New to the game of polo.
A look at the growth of polo in China and Denmark.
Polo rose in popularity during Britain’s colonial period when the army spread the game across the British Empire. It is an ancient sport which originated in Asia, with polo being played in China during the Tang dynasty (AD618-906). However, because of the political situation in China, polo was seldom played by the 1970s. Now, however, polo has returned to China with clubs thriving in Beijing, Shanghai and Tianjin.
The revival started in 2010 with the introduction of high profile international polo tournaments such as the inaugural Fortune Heights Super Nations Cup, which is hosted by the Tianjin Goldin Metropolitan polo club. Professional teams from Hong Kong China, the US, England, Argentina and South Africa play in this tournament hosted by the Federation of International Polo and the Tianjin Sports Bureau.
The successful establishment of these new clubs is down to the expertise which has been imported into China. For example, Mr Paul Stevens, the English general manager of Tianjin’s Metropolitan Polo Club, was formerly the facilities manager at Guards Polo Club. Luis Lalor, former president of the Argentine Polo Association was also hired to bring in further international expertise.
Last year Tianjin hosted the Cambridge Challenge polo tournament. Six teams of students came from some of the best-known institutions on both sides of the Atlantic: Oxford, Harvard, Cambridge, Stanford, University of London, and Yale took part. The International Polo Association is involved in promoting the development of polo in China. They also worked with the European polo world, and British royalty, with the Goldin Group Charity Polo Cup event in the UK. Tang Polo Club is based in Beijing, with Sunny Times Polo Club in Shanghai and Tianjin Goldin Metropolitan Polo Club in Tianjin.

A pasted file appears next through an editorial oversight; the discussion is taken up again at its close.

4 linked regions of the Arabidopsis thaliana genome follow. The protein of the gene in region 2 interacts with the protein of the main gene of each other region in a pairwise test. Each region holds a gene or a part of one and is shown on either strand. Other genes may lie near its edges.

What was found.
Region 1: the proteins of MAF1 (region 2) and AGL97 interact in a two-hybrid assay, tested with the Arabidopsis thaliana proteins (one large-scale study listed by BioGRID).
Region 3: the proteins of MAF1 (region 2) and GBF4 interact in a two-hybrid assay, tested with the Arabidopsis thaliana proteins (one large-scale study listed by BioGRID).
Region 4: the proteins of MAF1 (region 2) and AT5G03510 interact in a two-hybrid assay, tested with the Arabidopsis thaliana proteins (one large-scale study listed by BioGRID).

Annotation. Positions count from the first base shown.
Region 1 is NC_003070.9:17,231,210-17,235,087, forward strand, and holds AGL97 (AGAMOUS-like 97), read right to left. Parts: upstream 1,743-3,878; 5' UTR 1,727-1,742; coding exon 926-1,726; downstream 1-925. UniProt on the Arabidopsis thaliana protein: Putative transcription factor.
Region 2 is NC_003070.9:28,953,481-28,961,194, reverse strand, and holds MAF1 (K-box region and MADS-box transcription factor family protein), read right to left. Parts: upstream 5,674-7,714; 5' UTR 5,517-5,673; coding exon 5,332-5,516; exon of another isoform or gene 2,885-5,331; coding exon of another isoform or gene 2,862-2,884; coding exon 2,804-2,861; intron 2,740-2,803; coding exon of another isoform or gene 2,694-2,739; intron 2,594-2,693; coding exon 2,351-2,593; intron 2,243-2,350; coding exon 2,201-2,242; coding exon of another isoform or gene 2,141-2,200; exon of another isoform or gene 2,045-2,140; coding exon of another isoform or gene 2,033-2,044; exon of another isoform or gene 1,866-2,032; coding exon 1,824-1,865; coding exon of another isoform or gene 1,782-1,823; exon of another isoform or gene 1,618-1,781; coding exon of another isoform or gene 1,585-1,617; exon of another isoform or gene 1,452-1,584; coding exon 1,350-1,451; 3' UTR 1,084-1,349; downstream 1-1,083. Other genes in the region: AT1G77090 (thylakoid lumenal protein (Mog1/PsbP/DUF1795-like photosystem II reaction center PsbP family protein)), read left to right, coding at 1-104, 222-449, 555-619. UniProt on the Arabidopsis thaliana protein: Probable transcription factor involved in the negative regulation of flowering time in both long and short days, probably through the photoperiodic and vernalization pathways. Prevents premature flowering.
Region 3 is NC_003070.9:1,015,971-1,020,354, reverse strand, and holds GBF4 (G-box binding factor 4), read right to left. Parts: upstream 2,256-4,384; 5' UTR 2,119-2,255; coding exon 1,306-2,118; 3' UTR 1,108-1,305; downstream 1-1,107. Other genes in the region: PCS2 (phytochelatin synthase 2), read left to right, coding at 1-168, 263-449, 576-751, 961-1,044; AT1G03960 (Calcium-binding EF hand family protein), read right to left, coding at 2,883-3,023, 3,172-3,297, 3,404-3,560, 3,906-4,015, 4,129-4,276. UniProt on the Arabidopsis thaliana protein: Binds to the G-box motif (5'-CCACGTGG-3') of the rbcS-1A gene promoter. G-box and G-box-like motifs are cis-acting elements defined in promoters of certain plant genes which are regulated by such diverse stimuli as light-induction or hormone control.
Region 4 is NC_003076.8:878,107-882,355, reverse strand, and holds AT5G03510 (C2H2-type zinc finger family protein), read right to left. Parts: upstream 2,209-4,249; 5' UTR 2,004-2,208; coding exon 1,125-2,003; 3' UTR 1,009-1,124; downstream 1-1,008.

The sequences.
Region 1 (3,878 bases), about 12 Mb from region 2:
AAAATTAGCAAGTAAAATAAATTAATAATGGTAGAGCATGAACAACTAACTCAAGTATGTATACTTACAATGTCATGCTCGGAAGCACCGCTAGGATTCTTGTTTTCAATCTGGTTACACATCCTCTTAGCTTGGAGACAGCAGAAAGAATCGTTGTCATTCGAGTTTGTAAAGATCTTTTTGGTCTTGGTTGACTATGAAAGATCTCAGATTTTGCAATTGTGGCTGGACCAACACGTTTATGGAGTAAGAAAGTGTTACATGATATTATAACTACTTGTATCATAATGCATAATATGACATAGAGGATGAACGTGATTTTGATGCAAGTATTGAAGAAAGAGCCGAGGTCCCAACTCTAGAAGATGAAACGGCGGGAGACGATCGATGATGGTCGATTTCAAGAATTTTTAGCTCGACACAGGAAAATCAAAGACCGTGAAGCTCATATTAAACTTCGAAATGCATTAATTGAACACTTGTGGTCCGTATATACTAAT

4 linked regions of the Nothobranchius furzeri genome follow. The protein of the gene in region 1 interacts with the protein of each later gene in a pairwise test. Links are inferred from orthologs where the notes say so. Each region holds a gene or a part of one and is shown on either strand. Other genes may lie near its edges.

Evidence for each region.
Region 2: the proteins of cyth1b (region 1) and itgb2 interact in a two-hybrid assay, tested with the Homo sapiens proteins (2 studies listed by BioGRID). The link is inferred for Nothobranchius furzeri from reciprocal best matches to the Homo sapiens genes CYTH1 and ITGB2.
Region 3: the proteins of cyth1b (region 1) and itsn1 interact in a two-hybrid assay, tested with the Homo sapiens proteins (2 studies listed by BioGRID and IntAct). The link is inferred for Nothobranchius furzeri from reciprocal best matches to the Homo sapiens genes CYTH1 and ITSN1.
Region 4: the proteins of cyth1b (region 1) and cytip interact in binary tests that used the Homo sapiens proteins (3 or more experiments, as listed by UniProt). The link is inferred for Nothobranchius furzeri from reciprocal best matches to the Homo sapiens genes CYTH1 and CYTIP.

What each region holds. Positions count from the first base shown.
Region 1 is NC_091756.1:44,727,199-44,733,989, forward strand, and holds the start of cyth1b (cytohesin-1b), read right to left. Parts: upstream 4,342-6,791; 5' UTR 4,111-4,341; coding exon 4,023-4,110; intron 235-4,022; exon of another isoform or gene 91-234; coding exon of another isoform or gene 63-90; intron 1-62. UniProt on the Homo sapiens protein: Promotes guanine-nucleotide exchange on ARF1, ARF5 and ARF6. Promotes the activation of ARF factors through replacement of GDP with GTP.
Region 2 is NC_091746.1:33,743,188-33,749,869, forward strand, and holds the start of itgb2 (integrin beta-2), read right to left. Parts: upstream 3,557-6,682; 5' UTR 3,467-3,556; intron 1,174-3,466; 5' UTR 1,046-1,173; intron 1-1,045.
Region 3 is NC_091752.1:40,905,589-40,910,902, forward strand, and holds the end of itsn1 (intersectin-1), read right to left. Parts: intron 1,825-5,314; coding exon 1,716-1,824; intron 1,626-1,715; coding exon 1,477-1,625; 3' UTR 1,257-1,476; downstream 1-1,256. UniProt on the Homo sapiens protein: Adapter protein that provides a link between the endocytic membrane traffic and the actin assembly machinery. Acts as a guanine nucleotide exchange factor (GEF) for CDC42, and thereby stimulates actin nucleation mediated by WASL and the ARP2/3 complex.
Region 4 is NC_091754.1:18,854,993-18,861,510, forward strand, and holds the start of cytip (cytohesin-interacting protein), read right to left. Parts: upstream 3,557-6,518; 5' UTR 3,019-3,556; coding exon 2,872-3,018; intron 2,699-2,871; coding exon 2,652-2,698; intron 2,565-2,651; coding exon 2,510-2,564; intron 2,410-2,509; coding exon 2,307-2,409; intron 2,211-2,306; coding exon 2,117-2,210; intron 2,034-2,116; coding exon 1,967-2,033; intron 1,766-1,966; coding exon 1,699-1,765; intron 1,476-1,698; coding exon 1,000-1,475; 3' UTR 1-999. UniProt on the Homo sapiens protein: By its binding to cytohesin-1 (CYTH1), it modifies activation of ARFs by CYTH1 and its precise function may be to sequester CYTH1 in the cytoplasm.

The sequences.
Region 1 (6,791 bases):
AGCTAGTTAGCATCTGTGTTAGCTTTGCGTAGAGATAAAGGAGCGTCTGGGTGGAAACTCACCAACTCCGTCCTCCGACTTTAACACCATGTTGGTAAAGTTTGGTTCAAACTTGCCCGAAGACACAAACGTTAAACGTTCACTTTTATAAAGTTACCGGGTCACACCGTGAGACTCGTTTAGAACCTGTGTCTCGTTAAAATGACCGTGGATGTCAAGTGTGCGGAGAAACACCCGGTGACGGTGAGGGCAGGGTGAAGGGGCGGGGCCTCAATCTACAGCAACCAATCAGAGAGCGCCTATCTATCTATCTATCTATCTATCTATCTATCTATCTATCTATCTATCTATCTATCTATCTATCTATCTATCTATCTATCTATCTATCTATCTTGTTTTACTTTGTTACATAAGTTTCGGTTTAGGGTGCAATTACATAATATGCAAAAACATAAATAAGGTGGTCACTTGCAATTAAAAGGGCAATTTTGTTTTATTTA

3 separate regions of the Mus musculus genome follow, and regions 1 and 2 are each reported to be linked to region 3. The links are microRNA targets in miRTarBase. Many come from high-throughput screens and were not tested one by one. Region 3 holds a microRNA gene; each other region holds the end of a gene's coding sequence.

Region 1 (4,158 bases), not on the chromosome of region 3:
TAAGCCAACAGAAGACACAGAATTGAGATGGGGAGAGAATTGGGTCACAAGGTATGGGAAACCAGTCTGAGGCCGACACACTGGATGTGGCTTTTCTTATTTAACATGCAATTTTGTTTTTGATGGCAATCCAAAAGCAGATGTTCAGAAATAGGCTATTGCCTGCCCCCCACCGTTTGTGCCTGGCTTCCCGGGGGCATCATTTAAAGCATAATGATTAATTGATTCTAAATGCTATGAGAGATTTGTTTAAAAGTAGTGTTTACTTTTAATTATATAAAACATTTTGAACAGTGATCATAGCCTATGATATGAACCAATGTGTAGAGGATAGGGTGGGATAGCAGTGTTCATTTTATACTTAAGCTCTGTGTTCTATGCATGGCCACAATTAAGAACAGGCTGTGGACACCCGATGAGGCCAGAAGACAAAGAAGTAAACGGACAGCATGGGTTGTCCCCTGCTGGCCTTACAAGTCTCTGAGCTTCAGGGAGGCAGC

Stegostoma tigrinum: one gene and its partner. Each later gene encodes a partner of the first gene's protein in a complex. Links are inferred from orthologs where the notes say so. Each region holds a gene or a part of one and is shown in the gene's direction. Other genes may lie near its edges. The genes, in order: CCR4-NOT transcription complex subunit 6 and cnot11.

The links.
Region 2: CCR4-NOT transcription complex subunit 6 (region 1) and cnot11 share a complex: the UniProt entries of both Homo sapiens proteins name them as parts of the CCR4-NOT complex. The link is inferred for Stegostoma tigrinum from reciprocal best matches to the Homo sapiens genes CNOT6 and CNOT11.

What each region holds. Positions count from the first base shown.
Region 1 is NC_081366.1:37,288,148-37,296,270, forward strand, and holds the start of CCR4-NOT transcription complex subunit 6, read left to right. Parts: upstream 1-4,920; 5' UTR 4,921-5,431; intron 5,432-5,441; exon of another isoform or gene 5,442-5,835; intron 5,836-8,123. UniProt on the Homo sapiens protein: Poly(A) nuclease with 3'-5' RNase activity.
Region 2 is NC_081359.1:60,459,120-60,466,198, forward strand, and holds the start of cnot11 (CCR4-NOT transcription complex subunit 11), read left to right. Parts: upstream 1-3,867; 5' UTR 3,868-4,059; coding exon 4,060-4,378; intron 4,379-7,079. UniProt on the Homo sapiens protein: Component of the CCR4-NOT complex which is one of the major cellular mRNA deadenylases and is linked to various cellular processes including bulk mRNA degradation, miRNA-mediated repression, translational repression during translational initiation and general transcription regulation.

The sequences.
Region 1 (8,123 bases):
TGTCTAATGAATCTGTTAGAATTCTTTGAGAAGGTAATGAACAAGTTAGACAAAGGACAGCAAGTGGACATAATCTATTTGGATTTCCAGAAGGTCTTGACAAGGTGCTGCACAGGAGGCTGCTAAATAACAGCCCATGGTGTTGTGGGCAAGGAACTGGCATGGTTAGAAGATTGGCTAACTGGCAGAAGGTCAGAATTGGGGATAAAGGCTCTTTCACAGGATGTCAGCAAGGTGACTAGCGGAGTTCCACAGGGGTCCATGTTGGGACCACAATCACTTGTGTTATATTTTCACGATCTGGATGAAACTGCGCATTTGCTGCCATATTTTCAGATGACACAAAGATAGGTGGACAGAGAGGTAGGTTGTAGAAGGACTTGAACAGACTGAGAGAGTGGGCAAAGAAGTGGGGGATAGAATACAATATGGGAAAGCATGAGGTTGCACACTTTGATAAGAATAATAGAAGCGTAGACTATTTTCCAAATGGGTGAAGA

Denmark is another nation that has recently embraced polo. The Danish Polo Association was established in 2012 with the first club located in Copenhagen. The Danish Polo Association has worked hard to achieve an interest in the sport that continues to grow, with a now solid foundation of people both regularly playing and learning polo in Denmark as well as competing abroad.
The DPA originally had a dual role acting as the official governing body of polo in Denmark whilst managing the newly formed Copenhagen Polo Club. To facilitate further growth in the sport and in conjunction with the 2015 polo season at Kokkedal Castle Copenhagen, the club now has independent management. Copenhagen Polo Club (CPC) is affiliated as the official polo club under and with the support of the Danish Polo Association, the governing body of polo in Denmark. The club is managed by Lucien Moore.
With events now established in Scandinavia such as the Copenhagen Polo Open and the Scandinavian Beach Polo World Cup (which takes place this week on the Riviera) Danish polo is attracting international players and worldwide attention.